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Notorious for their destructive abilities, termites have quite a fascinating life cycle that integrates the caste system. And just like most common insects, they undergo metamorphosis stages—from egg, nymph, and adult.

First off, the termite life cycle starts during a mating flight, wherein winged reproductives or alates leave their original colony to procreate and establish a new colony. These flights happen during warm weather, usually in spring and autumn. Once an ideal nesting site is found, the mating pair (the new king and queen) land and shed their wings, hollow out a small mating chamber, and the queen starts to lay eggs.

These termite eggs then hatch into larvae and moult (shed exoskeletons) to assume the role of any of the three castes—workers, soldiers, and reproductives. Depending on which caste a termite belongs, it starts to develop physical features that come handy in accomplishing its caste’s responsibilities. A nymph is a young termite that is moulting several times to become a reproductive.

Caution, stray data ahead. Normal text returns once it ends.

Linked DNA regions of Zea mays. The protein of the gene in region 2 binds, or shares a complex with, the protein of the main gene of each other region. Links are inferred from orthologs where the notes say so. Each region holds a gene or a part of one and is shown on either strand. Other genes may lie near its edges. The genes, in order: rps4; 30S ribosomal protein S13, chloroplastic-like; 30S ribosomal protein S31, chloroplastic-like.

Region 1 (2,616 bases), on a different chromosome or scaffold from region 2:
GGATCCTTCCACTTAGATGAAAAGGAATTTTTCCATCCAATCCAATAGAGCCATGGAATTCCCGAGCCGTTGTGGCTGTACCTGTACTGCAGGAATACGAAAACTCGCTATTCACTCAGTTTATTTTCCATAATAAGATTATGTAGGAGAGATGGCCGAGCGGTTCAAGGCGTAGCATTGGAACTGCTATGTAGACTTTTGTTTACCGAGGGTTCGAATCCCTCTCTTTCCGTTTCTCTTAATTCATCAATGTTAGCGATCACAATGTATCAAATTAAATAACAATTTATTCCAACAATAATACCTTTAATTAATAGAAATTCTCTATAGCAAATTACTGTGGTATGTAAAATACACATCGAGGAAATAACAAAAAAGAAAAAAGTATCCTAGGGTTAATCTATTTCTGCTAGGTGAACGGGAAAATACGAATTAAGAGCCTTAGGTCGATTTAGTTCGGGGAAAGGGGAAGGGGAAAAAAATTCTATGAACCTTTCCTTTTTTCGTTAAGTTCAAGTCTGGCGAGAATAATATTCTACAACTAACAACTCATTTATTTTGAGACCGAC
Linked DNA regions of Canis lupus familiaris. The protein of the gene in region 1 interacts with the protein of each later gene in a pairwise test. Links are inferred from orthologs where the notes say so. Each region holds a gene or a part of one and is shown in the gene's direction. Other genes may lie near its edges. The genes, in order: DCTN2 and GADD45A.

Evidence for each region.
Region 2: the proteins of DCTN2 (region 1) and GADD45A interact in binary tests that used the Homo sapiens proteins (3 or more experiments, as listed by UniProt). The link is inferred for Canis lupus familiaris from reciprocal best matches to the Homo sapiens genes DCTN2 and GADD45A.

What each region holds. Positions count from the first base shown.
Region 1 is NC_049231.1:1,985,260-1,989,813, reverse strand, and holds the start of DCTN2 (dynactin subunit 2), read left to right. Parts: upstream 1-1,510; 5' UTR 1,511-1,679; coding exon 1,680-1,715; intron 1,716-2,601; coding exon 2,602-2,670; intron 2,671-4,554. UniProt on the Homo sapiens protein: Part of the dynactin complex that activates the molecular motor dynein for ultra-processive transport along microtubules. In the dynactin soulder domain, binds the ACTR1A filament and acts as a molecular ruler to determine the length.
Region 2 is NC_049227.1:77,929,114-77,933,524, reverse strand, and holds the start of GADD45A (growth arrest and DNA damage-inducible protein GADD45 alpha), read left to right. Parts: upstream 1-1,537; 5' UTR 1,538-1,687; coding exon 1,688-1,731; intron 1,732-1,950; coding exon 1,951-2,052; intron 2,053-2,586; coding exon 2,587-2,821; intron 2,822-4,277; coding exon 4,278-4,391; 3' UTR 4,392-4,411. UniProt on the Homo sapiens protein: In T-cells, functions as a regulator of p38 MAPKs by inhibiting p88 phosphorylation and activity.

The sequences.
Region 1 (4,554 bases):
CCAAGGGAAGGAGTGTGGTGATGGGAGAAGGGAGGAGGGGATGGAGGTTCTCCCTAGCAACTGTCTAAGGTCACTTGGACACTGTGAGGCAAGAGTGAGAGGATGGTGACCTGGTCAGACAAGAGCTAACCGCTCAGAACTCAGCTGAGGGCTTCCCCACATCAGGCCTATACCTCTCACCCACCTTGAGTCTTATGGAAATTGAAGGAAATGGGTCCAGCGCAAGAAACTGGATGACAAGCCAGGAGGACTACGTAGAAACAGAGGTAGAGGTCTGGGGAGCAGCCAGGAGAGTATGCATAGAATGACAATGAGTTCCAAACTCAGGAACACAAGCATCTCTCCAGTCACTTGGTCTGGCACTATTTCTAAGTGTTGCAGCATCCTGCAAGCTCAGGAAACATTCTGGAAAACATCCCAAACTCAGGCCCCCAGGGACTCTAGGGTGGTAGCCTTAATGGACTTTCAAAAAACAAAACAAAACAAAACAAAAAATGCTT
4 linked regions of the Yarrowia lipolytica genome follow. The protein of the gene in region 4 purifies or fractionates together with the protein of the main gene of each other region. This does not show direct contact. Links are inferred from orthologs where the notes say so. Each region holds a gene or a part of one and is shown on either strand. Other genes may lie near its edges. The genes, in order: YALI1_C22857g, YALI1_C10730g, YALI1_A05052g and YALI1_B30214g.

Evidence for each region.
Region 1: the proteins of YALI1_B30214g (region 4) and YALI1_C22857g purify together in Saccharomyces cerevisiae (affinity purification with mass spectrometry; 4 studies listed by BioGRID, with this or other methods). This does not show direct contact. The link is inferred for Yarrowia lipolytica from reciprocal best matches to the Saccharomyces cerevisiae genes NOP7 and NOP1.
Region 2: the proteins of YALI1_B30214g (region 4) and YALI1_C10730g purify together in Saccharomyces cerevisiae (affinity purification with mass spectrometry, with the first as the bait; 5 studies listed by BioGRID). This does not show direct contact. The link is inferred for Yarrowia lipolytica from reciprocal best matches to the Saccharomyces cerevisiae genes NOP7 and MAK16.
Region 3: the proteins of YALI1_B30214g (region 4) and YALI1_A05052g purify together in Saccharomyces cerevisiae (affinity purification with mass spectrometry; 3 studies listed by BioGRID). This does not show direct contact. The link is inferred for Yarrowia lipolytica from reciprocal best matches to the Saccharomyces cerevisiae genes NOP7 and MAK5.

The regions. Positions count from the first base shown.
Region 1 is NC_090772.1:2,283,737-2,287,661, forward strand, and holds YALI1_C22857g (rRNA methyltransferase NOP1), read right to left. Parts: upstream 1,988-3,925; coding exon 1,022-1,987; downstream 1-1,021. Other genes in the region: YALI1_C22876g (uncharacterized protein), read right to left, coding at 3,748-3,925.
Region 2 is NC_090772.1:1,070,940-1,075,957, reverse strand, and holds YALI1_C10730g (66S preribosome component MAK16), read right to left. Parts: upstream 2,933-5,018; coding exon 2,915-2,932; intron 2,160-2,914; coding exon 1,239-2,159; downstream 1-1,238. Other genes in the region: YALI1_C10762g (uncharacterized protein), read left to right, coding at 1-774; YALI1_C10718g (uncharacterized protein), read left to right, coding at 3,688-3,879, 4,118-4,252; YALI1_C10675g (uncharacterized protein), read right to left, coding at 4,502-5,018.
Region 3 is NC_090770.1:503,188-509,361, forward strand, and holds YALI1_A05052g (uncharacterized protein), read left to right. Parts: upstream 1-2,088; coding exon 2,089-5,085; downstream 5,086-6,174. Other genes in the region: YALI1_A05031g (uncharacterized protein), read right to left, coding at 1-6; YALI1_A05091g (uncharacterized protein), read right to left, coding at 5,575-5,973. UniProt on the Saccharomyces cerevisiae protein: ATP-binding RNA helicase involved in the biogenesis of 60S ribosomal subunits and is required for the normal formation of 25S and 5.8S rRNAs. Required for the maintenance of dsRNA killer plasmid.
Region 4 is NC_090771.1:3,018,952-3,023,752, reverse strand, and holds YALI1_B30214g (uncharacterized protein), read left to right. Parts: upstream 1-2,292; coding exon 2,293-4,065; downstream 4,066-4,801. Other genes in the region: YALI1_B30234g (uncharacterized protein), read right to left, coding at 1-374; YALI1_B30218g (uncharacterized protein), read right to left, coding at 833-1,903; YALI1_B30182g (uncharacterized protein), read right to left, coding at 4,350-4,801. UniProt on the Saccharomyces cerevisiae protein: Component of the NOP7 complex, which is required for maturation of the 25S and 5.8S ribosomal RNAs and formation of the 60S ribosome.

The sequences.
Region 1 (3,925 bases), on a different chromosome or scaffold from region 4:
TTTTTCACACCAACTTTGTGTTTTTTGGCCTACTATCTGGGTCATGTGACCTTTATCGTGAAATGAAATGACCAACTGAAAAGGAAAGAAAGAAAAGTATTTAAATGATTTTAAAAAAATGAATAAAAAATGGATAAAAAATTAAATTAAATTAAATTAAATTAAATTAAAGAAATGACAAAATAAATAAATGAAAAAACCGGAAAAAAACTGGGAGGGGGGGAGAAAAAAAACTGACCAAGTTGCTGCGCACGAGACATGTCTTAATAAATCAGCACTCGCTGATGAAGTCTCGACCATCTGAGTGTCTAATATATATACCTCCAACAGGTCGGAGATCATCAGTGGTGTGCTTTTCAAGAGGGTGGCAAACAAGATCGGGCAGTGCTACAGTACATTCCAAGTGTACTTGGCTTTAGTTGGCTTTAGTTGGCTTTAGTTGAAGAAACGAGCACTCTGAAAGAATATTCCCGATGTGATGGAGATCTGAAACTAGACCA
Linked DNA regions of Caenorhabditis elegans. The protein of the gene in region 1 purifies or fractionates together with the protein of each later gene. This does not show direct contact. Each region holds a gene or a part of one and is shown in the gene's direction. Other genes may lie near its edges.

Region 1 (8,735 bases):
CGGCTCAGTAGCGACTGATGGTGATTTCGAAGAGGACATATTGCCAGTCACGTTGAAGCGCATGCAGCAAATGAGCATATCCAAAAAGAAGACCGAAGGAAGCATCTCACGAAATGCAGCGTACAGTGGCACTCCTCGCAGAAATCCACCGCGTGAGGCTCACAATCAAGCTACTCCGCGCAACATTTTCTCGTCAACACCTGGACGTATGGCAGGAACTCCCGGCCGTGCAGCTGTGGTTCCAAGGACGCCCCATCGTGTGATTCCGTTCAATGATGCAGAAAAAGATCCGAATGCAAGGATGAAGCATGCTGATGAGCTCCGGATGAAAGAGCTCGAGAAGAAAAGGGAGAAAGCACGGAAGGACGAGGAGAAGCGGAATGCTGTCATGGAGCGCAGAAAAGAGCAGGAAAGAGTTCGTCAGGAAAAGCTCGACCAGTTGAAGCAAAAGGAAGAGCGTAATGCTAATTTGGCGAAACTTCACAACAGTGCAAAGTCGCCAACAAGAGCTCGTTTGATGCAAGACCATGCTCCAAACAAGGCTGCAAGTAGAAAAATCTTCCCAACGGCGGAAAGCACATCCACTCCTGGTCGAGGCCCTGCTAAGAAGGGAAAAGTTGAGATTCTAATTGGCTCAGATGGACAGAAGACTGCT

Development into adulthood usually takes several months, and is dependent on food, temperature and the size of the colony. To keep the colony’s correct balance of termites performing every duty, the queen and or king termite produces hormones or pheromones that prevent the workers from becoming queens.

Also, since a termite colony’s needs are constantly changing, a termite’s role may as well change over time. If that’s the case, a termite nymph may be developed into whichever form is required at the time. However, the king and queen termites remain to be the focal point of the termite life cycle, as they are exclusively in-charge of reproduction. The queen particularly, can produce around 10-20 eggs during the early phases of a colony, and increases to more than 1000 eggs daily after many years.

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